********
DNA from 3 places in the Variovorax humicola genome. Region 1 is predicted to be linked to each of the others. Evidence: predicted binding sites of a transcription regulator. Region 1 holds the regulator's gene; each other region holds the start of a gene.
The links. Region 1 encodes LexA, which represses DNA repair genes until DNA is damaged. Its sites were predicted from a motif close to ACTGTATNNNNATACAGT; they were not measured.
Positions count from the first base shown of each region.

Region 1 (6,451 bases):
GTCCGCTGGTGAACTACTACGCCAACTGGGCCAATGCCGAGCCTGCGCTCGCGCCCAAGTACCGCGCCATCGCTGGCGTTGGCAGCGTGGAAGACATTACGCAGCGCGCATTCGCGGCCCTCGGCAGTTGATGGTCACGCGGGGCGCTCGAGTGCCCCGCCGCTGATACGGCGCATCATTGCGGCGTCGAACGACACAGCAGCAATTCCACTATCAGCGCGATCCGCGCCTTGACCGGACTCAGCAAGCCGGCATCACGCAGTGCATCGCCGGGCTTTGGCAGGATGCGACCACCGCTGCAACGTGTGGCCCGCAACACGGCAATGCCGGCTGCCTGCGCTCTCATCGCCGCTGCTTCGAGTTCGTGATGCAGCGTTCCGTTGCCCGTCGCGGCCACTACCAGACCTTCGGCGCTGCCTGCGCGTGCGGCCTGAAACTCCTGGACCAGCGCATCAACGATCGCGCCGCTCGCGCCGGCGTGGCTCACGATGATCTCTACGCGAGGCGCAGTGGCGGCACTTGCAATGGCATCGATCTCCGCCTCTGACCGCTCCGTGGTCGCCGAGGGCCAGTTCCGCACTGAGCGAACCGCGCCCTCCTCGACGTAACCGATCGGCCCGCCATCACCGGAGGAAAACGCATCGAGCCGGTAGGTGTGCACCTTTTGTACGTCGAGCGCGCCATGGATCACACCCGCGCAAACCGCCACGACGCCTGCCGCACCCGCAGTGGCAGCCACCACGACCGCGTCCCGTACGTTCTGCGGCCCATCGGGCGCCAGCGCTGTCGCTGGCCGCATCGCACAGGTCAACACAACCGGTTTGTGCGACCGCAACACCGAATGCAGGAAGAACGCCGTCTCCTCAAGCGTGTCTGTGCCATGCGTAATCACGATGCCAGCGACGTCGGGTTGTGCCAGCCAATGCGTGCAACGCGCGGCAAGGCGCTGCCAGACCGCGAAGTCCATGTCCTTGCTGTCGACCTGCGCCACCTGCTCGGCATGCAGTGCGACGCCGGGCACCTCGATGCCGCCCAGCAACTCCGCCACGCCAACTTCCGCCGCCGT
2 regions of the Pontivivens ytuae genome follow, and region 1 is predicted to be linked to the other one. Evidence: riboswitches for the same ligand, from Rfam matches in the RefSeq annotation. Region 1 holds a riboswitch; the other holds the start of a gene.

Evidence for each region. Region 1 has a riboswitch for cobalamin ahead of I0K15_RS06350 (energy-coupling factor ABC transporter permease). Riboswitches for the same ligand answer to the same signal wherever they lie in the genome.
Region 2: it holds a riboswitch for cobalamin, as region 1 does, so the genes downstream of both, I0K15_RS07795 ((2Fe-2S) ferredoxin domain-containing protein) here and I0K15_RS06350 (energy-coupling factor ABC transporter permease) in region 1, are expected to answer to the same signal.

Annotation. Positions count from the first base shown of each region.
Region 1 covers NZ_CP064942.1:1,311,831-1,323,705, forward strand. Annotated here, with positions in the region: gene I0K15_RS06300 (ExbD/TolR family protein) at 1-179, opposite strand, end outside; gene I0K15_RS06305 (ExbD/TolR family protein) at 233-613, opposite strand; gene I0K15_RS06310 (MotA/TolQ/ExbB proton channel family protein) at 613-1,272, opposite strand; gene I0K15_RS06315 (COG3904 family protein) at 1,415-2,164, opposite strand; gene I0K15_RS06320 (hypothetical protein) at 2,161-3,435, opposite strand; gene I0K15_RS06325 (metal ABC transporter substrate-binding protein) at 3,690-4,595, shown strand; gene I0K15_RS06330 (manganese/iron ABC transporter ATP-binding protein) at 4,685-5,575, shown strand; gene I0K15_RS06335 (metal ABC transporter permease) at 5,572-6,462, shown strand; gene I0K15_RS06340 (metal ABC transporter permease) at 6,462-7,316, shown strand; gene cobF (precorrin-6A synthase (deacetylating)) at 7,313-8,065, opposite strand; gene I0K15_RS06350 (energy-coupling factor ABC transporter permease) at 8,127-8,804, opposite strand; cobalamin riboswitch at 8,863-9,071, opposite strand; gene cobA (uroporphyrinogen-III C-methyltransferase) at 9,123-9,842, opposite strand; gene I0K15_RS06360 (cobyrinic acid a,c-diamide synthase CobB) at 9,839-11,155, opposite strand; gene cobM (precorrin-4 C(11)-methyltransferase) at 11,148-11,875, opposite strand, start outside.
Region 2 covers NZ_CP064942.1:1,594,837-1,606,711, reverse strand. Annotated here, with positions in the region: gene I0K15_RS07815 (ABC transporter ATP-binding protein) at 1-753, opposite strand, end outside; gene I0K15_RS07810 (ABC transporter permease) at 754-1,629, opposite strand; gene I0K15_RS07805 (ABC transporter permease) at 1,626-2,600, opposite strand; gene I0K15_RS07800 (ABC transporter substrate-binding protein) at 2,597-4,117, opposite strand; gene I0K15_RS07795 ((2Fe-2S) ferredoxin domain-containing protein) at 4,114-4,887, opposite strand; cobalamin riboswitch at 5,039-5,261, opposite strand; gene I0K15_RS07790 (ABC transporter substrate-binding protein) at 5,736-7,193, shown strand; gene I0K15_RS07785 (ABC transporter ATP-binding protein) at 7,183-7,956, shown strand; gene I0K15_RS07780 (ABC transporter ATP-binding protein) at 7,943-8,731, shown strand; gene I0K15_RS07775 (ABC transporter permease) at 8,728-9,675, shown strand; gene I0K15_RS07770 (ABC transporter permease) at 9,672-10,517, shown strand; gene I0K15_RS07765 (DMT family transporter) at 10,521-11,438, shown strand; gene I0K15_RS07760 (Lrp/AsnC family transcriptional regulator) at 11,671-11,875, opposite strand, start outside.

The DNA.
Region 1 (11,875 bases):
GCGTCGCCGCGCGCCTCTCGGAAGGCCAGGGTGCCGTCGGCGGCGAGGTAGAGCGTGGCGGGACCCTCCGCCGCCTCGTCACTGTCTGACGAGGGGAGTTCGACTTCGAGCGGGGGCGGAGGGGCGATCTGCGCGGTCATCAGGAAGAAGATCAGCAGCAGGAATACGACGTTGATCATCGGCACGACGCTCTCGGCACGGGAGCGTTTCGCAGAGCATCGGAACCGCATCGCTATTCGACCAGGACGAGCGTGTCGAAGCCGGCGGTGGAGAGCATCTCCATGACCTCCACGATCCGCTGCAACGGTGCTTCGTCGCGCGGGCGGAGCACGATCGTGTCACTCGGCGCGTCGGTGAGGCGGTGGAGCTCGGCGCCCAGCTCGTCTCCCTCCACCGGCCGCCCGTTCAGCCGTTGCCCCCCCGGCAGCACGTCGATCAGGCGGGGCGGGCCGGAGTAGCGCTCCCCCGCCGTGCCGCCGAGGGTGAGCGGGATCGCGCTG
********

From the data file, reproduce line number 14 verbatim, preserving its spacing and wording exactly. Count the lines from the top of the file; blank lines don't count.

GCGTCGCCGCGCGCCTCTCGGAAGGCCAGGGTGCCGTCGGCGGCGAGGTAGAGCGTGGCGGGACCCTCCGCCGCCTCGTCACTGTCTGACGAGGGGAGTTCGACTTCGAGCGGGGGCGGAGGGGCGATCTGCGCGGTCATCAGGAAGAAGATCAGCAGCAGGAATACGACGTTGATCATCGGCACGACGCTCTCGGCACGGGAGCGTTTCGCAGAGCATCGGAACCGCATCGCTATTCGACCAGGACGAGCGTGTCGAAGCCGGCGGTGGAGAGCATCTCCATGACCTCCACGATCCGCTGCAACGGTGCTTCGTCGCGCGGGCGGAGCACGATCGTGTCACTCGGCGCGTCGGTGAGGCGGTGGAGCTCGGCGCCCAGCTCGTCTCCCTCCACCGGCCGCCCGTTCAGCCGTTGCCCCCCCGGCAGCACGTCGATCAGGCGGGGCGGGCCGGAGTAGCGCTCCCCCGCCGTGCCGCCGAGGGTGAGCGGGATCGCGCTG